Noxon: I had a specific take on it. And of course the people who designed the creatures and the look then took that and expanded it. You know it’s hard because everything has been done and one of the great things about the original movie was how great some of that design was. I think we sort of modernized that, I don’t think we tried to create an entirely new vampire. But we definitely had a theme for the vampire. One of the first things that happened when I worked on the movie was they said, yeah, we’re just kind of thinking that this vampire is more like Jaws. You’ll see some sort of almost shark-like elements in the design.
Question: As a writer, how do you avoid the Buffy comparisons? How do you break Buffy-speak? Do you find yourself falling into writing the characters like that?
Noxon: Yes and no. I would say part of the reason why I survived the Buffy experience was because of the ear for that. It’s not nearly as stylized. It’s funny, I went back recently and watched some Buffy because I was doing some lecturing and I was like, wow! We were giving The Gilmore Girls a run for their money. And what’s so funny is that I was so critical of other people’s highly stylized dialogue because it’s so unreal. The goal in this one was I think to more create a language for the teenagers that felt authentic. And they’re more clever than I am for sure. It takes me longer to make up their dialogue than my own words.
Question: The original was a love letter to the vampire films that came before it â the Hammer era, the Universal monsters era. Does this new version show any reverence for vampire films of the last two decades or so?
Noxon: It’s interesting, I feel like I’ve come to a place where I feel like these movies, because audiences are so sophisticated, you almost try to keep all that to a total minimum. Like, don’t drag the story down with a lot of… it depends what kind of movie it is, but in this one in particular, it’s like let’s just get to it. We all know what vampires are, we all know what the rules are, we over-know it, you know what I mean? And the rules are so malleable now, with True Blood and Twilight, there’s a million different things you can be doing so… I felt like, let’s give as simple an explanation and then just get it to them.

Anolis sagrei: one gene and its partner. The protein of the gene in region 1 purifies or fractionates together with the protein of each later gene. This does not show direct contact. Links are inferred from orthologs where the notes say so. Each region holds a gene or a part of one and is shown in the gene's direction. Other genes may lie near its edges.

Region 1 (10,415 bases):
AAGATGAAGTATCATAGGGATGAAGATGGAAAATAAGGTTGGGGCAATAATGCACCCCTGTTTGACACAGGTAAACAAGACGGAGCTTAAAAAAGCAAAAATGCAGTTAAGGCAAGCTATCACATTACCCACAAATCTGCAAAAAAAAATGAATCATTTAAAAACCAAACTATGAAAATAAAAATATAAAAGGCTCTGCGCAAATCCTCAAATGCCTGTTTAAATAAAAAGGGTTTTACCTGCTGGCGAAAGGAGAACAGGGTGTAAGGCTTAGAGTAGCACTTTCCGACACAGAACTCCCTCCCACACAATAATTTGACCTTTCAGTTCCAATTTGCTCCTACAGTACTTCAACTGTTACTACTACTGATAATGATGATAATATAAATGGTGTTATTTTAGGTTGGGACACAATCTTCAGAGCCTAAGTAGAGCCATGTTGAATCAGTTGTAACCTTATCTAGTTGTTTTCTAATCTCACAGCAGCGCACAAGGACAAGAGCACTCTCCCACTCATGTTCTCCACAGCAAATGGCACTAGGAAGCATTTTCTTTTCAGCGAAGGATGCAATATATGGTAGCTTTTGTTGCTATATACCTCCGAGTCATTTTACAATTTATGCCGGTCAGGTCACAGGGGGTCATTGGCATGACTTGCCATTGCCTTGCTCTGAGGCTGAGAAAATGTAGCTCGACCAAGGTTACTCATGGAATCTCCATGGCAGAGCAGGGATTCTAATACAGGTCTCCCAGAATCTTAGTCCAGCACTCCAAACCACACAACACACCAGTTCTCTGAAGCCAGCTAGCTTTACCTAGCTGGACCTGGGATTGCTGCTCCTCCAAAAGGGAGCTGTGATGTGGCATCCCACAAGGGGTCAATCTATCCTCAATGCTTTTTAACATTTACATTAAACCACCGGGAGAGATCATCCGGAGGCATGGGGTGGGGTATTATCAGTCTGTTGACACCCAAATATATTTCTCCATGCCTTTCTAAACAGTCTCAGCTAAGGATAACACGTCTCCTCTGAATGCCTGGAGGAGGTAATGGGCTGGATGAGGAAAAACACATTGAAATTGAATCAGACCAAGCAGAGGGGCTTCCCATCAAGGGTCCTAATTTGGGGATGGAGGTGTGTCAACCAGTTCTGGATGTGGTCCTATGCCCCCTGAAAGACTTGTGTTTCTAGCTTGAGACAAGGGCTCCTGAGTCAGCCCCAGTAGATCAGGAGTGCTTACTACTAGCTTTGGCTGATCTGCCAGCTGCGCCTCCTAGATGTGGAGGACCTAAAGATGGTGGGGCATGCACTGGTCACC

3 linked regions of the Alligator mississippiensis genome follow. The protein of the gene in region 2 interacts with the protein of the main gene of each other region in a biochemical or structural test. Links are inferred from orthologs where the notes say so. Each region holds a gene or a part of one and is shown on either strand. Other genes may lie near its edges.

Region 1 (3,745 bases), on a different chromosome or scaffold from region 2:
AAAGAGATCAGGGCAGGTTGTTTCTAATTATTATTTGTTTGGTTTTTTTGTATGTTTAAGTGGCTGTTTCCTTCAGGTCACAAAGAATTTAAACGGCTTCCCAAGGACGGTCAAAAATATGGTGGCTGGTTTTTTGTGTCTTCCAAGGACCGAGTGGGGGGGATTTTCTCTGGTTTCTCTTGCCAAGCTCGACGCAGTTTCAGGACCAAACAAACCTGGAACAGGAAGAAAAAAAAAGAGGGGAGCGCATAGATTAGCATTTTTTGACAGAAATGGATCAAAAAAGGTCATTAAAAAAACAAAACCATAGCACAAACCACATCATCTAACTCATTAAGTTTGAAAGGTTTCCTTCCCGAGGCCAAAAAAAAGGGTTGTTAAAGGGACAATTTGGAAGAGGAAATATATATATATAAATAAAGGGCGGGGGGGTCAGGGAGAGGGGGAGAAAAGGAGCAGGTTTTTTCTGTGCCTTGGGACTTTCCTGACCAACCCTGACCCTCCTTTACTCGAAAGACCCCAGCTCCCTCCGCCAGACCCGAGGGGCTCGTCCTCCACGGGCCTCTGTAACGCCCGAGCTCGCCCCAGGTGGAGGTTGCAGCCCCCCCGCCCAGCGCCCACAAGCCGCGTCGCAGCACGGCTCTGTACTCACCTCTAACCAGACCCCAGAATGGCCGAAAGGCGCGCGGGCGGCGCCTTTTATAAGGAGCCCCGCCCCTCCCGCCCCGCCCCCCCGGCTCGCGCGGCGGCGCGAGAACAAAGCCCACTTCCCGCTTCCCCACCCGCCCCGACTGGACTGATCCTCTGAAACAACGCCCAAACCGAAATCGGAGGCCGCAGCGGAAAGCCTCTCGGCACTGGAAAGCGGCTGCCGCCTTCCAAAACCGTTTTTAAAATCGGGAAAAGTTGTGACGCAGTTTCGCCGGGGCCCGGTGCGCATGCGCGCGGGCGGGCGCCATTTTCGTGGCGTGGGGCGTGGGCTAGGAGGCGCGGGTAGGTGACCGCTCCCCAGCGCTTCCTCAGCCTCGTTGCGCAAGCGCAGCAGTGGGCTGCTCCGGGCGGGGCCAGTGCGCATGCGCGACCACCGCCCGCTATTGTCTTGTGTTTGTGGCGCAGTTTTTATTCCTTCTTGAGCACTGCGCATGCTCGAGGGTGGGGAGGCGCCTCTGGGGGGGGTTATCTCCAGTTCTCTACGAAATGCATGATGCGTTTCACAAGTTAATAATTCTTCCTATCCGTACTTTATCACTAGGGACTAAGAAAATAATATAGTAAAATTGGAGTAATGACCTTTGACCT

Question: So, let’s talk about your incarnation of Jerryâ¦
Colin Farrell: I’m in trouble on the first question. [laughs[ I have no idea. We’re halfway through the film and the character’s design in this is the less romantic rendering of the vampire, as represented even in the original myth of “Dracula” with the Madam Mina figure that he’s searching the world for. In this one he’s more territorial. He’s got a large appetite, really. He’s just, as I say to Christopher Mintz-Plasse’s character in the film, yeah he’s not romantic. He’s not Edward Cullen, he’s not Dracula, he says he’s Jaws, he’s just f**king Jaws. He eats, he eats, then he moves on. In the film he’s four hundred years old, so I think he’s probably also a little bit bored, a little bit lonely but just doesn’t have those romantic illusions like the other characters have.
When I read the script, I was a fan of Fright Night. The original I probably saw when I was around nine or ten, and then the next time I saw it say around ten times when it went out in the next ten years. When I heard they were making a film I was like “F**king Hollywood,” impressively lacking originality once more. And then I read it and I was hoping I wouldn’t like it, but motherf**ker! Oh no! It read as the original, but obviously it’ll be completely contemporized, a new perspective on the story. But in essence, as a read it was too much fun so I just jumped at the chance.
With [Craig] Gillespie, he had a really distinct idea for heading onto the film. There’s one thing that I knew about Craig Gillespie that was he had an incredible ability to kind of grasp a specific tonality in a film. He had to tread the line between the lies and the real world, between the more absurd and comedic aspects of the story and the more touching, deeply human and painful aspects of that film.
It is fun, I’m having fun playing Jerry. The whole fun is imagining taking what initially what any fan loved about the original is there and just addressing it in a different way. I would hope that you would be a fan of the original. I would like to think that other fans of the original would like it. Having said that, I don’t know what the film’s like. Maybe I won’t f**king like it, who knows? It’s not whatever it is, thirty, forty, whatever it costs million dollar exercise in nostalgia. At the end of the day, it’s made for a new audience and there are some people who are attached to the original and let’s see if they like it best.
Question: I notice your using a crane in a really small location, is that what you’re doing for the rest of the film? Doing really cool shots?